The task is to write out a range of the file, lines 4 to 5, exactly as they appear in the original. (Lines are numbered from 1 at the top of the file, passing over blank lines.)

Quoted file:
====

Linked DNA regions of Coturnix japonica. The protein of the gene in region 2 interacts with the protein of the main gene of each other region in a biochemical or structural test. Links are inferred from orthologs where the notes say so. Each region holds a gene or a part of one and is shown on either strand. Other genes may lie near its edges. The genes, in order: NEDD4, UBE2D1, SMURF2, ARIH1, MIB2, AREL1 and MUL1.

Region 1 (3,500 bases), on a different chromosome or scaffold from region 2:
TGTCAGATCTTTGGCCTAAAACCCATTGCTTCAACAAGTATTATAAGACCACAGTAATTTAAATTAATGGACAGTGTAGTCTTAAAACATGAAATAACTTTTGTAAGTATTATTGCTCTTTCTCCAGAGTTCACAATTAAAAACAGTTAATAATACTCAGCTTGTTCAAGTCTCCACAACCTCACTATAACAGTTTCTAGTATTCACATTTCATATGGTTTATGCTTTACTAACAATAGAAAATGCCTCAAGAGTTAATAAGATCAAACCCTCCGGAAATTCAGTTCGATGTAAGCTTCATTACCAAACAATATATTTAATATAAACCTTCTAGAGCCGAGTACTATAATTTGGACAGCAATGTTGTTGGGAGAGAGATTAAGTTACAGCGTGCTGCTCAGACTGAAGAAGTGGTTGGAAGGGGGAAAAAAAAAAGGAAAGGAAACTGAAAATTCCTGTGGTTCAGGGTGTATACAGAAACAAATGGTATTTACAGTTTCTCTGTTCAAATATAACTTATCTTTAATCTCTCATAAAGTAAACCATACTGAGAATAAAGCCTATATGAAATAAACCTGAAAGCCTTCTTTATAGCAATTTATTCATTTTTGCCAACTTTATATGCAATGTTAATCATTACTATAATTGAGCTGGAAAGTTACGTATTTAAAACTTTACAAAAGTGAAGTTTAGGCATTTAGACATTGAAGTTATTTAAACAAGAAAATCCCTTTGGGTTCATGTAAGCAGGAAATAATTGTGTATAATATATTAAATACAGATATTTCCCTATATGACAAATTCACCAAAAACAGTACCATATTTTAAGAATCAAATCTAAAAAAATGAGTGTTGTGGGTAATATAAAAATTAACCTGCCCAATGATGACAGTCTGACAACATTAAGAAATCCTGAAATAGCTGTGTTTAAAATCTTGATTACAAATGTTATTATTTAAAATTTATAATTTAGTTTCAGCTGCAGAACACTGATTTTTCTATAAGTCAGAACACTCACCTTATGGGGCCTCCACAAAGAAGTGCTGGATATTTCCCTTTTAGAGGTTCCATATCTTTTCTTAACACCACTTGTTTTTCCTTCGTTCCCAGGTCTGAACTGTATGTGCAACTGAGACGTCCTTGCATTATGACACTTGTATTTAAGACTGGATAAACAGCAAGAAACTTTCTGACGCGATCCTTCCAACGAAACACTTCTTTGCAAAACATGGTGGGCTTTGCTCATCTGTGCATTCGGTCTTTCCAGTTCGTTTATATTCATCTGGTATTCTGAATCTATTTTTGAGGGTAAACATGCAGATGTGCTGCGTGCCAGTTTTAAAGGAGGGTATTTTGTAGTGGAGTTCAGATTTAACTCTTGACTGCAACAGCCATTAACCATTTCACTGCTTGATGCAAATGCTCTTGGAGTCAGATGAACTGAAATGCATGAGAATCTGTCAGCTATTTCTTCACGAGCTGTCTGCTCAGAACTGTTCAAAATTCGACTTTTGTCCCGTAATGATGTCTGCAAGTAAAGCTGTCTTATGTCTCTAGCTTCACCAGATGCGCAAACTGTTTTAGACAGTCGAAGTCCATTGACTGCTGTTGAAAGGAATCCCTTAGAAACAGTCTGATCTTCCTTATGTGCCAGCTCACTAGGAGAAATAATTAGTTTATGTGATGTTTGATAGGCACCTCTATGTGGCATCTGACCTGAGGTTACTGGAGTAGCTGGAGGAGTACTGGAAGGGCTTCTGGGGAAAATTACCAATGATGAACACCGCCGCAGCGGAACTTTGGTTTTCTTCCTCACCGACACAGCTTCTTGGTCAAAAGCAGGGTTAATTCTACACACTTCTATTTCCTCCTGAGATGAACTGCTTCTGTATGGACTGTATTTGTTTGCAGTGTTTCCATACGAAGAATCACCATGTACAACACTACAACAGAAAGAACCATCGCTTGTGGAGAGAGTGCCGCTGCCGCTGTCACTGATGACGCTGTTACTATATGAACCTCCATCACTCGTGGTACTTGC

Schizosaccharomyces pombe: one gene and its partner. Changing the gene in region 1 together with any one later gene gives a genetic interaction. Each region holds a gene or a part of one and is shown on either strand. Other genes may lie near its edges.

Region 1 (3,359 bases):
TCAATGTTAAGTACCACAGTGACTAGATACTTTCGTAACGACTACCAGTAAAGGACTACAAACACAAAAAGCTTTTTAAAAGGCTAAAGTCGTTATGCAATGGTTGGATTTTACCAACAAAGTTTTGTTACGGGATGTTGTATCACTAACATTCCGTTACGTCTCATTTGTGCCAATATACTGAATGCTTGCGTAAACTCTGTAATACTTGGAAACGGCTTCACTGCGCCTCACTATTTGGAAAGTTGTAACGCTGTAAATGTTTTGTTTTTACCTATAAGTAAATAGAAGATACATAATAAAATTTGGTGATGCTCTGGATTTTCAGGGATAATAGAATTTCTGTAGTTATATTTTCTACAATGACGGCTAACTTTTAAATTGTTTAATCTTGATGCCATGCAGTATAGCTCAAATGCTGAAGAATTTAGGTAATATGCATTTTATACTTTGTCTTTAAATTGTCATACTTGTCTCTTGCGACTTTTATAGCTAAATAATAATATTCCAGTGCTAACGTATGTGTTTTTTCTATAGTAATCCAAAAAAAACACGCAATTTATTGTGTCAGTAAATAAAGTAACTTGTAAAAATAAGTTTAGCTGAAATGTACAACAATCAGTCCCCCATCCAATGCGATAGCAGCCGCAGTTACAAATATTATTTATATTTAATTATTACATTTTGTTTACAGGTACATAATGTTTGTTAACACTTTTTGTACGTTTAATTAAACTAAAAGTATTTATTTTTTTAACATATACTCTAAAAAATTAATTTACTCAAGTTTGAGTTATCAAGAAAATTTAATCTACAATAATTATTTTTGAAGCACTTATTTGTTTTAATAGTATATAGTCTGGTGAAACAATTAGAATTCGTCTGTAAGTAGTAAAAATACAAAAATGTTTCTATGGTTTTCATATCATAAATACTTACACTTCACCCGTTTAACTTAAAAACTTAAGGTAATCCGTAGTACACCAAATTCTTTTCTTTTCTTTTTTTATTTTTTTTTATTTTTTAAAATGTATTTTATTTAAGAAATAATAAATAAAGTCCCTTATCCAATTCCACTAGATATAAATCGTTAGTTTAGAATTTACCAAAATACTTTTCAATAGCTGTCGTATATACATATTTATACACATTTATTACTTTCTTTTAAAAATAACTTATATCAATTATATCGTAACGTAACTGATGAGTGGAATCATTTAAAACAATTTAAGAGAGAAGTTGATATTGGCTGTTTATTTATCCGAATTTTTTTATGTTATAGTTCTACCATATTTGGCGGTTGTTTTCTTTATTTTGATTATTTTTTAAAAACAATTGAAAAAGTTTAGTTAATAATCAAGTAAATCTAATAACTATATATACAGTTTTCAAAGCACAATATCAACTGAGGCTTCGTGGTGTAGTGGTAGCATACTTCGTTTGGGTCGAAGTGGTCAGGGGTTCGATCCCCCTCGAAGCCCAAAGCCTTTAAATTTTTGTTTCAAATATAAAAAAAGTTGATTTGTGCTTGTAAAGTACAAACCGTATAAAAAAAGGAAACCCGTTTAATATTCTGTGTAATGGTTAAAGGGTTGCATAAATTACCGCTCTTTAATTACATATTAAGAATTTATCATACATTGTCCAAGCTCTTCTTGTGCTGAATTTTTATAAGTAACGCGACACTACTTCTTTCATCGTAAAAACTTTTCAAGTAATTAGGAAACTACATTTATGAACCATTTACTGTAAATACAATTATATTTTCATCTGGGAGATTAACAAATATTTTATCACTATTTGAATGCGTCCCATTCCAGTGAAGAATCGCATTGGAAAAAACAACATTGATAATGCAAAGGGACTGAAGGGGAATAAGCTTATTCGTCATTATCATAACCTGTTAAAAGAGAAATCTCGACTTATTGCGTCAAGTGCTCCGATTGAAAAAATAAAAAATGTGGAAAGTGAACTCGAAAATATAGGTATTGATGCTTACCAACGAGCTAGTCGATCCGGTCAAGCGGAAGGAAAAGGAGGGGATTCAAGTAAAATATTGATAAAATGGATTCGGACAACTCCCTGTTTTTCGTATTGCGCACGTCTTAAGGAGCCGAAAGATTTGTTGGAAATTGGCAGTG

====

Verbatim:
Schizosaccharomyces pombe: one gene and its partner. Changing the gene in region 1 together with any one later gene gives a genetic interaction. Each region holds a gene or a part of one and is shown on either strand. Other genes may lie near its edges.

Region 1 (3,359 bases):